The people v. Slack

Have we reached peak chat? Has the desire for sharing, connections and groupthink overcome our ability to actually execute actions that render value? Has collaboration lost its purposeful footing and become an end in itself with Slack?

Perhaps not. But Slack is also not the revolutionary one-size-fits-all model for efficiency and innovation. Complex ideas and strategic planning still require direct, fully considered person-to-person communication. Cogent conversation still demands logical threads of communication. Organizations require tools that can solidify insights while promoting alignment and cooperation.

Slack is not the tool for those jobs.

Cacophony of the multitudes

Imagine being in a room full of voices that will not be silenced that are talking over each other about no specific topic in particular. Everyone is broadcasting to everyone else, but no one knows if they are being heard. More people enter the room. The din gets exponentially worse, and the worse it gets, everyone has to yell harder still. There is no volume control, and worse yet, no one controls the volume. You can’t leave the room, for fear of missing out on an important tidbit.

Power to the people

The dream is a safe place for everyone to groupthink and share and hold hands and feel good. The reality is that larger teams are actually less collaborative. It’s unwieldy, this throw-it-all-in-there-and-hope-everyone-reads-it approach to solving problems and cultivating innovation. With no direction beyond a pithy channel description and countless participants, dropping by whenever, it quickly devolves into the worst meeting ever. Except no one is actually paying attention and it doesn’t matter anyway because for the last ten minutes it’s just been UX Ben sharing pictures of cats with comb-overs.

Anything before the most recent pageful doesn’t get read, making it difficult to collaborate on specific topics or ideas. The results of a discussion must be in the flow of conversation, there is nowhere else to hang it. Purpose and intent get lost quickly with no way to extract the meat of a conversation and present it for feeding into future discussion.

Slack won’t kill email

Email is primarily person to person communication. It’s open, which means that anyone with your email address can send you a note. It can be long and detailed; it can be intimate, conversational or formal. The store-and-forward culture of email promotes considered responses, without the pressure to type before you can think. The subject header lends itself to organization by topic. You get to folder these threads to your personal liking, or not.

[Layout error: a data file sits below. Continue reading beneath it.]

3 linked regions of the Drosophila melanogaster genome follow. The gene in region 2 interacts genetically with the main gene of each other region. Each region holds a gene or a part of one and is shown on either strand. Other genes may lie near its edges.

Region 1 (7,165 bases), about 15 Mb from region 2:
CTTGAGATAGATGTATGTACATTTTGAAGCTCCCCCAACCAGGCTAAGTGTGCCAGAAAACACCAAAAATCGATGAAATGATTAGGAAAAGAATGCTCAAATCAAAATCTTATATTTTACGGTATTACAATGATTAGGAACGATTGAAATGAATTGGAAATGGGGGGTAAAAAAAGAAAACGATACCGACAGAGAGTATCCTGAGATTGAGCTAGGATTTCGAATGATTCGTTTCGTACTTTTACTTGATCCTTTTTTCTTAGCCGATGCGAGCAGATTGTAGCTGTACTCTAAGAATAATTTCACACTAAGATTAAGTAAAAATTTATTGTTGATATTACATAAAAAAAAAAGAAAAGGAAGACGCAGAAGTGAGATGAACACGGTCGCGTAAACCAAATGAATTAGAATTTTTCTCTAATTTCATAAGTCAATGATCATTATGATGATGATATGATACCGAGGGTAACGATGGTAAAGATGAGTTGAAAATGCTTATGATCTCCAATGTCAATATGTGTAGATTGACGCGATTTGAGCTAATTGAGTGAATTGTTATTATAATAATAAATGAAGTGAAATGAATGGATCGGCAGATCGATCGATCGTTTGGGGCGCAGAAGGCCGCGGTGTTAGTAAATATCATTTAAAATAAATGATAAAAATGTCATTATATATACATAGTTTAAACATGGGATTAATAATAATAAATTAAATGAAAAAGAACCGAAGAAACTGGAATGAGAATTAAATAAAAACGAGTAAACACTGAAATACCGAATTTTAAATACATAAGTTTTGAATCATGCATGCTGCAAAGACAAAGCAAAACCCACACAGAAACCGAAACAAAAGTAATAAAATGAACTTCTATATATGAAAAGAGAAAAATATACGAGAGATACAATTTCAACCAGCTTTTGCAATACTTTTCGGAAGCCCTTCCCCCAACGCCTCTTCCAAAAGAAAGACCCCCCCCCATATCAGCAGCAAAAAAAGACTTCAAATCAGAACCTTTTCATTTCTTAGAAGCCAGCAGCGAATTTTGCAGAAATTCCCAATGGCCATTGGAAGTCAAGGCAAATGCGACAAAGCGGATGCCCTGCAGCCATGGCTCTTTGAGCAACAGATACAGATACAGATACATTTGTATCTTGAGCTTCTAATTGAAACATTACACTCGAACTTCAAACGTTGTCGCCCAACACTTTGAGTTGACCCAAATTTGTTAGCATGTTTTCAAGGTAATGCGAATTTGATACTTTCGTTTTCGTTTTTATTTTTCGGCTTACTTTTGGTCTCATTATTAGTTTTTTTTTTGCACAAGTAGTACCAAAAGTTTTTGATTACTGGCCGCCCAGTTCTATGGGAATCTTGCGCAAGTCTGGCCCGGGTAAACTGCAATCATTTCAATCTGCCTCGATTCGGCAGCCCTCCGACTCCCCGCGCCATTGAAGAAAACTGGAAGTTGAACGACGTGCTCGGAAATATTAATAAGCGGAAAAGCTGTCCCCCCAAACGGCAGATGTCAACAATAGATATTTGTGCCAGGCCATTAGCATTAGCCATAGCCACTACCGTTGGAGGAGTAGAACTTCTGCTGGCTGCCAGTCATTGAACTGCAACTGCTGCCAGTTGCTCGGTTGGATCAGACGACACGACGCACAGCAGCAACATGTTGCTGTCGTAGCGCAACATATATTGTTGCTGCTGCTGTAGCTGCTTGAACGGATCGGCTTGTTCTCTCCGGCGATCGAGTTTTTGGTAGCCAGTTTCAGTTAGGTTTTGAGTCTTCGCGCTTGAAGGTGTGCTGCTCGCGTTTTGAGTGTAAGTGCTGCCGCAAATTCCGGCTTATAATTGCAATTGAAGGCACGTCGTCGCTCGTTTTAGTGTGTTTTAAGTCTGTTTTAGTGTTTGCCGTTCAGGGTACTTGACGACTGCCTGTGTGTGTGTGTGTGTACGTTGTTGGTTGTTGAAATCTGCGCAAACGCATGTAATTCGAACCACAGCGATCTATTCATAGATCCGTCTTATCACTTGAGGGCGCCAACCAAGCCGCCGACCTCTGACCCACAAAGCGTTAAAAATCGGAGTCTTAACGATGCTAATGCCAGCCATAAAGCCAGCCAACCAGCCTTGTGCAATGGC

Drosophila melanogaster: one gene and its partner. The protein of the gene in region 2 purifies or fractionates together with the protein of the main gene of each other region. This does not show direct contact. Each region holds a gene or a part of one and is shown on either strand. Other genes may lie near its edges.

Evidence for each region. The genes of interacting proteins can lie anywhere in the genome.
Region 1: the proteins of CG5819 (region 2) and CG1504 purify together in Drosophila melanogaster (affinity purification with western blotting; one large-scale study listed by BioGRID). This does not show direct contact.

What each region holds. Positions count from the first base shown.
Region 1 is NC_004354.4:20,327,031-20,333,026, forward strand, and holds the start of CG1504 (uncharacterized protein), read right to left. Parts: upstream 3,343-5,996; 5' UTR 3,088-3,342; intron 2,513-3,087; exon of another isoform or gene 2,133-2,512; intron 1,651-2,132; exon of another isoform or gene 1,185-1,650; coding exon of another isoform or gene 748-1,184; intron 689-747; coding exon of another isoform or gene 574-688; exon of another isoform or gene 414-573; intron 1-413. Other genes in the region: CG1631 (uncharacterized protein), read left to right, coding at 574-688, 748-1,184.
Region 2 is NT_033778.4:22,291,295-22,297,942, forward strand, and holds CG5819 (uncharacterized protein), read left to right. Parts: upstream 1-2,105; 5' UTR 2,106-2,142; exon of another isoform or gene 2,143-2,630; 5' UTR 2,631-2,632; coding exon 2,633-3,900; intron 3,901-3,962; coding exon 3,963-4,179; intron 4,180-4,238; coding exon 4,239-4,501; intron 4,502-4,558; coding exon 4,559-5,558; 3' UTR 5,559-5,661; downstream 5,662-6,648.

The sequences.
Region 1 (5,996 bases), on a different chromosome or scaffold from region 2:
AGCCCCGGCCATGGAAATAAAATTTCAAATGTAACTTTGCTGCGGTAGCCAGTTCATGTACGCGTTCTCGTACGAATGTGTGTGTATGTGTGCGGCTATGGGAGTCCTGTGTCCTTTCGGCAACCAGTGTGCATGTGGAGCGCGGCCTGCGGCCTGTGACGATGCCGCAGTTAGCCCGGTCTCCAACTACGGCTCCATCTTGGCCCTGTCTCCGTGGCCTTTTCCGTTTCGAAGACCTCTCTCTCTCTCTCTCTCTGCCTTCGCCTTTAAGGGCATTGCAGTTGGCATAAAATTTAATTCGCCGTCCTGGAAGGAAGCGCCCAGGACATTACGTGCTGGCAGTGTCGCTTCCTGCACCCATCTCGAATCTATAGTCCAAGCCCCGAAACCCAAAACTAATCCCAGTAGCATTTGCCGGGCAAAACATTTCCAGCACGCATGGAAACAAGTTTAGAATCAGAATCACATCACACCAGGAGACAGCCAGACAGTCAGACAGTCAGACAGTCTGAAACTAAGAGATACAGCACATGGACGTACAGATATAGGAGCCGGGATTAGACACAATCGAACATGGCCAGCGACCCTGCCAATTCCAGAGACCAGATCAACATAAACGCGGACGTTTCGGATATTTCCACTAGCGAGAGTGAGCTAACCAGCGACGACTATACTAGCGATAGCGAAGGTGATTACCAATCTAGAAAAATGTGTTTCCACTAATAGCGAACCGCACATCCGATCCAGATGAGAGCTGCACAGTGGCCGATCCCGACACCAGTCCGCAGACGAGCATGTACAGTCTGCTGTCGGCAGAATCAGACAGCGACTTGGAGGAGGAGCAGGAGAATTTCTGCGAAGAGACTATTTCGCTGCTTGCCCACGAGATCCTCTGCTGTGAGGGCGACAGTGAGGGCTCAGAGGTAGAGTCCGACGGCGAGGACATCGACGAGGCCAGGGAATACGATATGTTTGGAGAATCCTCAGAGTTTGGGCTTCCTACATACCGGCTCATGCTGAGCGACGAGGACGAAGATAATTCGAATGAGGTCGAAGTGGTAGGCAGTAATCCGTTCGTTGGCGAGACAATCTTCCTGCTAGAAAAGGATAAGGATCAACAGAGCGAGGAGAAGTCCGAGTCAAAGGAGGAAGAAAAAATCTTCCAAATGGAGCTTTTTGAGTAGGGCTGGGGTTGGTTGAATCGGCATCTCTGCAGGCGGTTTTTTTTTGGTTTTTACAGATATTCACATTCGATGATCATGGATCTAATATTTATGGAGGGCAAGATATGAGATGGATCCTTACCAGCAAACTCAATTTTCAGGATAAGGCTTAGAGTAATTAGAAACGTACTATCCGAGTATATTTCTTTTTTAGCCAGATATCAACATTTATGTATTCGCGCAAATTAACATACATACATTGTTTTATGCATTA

Slack is all the niggles of email without the nuance. It’s a (mostly) closed and uncontrolled group chat comprised of one-liners and random imagery. It’s less thoughtful discussion, with folders (channels) you didn’t create, with people you may not want to talk to right then. You are subjected to the pressure of blurting something out for the sake of immediacy without thinking about it first. Everyone’s unconsidered remarks are one giant undifferentiated linear pile-up.

One size fits all

Human attention spans can’t scale hugely, so the Slack chat explosion is not helping anyone cope. We can’t actually handle the noise created by channels that multiply exponentially with organizational size. Channels proliferate and alerts overwhelm to the point of forcing you to just give up and skim. That means less engagement and attention dilution. Individuals can’t limit what kind of chats they get bothered by included in. It’s all or nothing. Group chats are, by nature, interruption driven. They don’t promote or nurture focus.

But it’s all right here!

Maybe, but it’s a lot of work to get to it. To search with any sort of efficiency in Slack, one must know exactly what they’re looking for and then sift through the many results one by one. It’s like reading Proust or Joyce, if they were sardonic 21st century valley wannabes. It’s difficult to navigate a linear temporal flow without useful waypoints that mark what conversations are about, and without any type of grouping or threading.

Everything in one place

One-stop shopping for inspiration, collaboration and organization? Nope. The lack of ability to squelch volumes and summarize render it non-human scale. Group chat format is just not appropriate for many topics and tasks. The only summary information available just adds to the stress with unread alerts. It lacks the ability to curate, to absorb and really roll something around in your head. The immediacy of chat does not lend itself well to complex ideas and problem-solving. You either live in the moment to absorb some passing nugget, or not at all.

Convergence of opinion

Organizations mature by building an attitude about their world with consensus opinions and insights that they try to build and share internally. Effective organizations try to get that attitude ingrained within the entire team so that everyone has a shared vision and mental map of where they are and where they need to go. Cultivating such a state of mind requires tools that can capture insight and present it in a way that is easy to curate, disseminate and absorb. This then spurs aligned action that supports and drives business. Slack is not an effective tool to create, maintain or consume such a converged state. What is needed is the capability to scale down data-at-large to human scale, instead of mindlessly scaling it up.

Gurusamy Sarathy

Gurusamy Sarathy is CTO at Klue. He has an eclectic background in building design, scripting languages, anti-spam, and network security threats. He’s also a bit of a celebrity, known for building email tech that saved 100M users from 1T spam. His latest obsession is figuring out how to make internet scale data useful at human scale.

Originally published at blog.klue.com.

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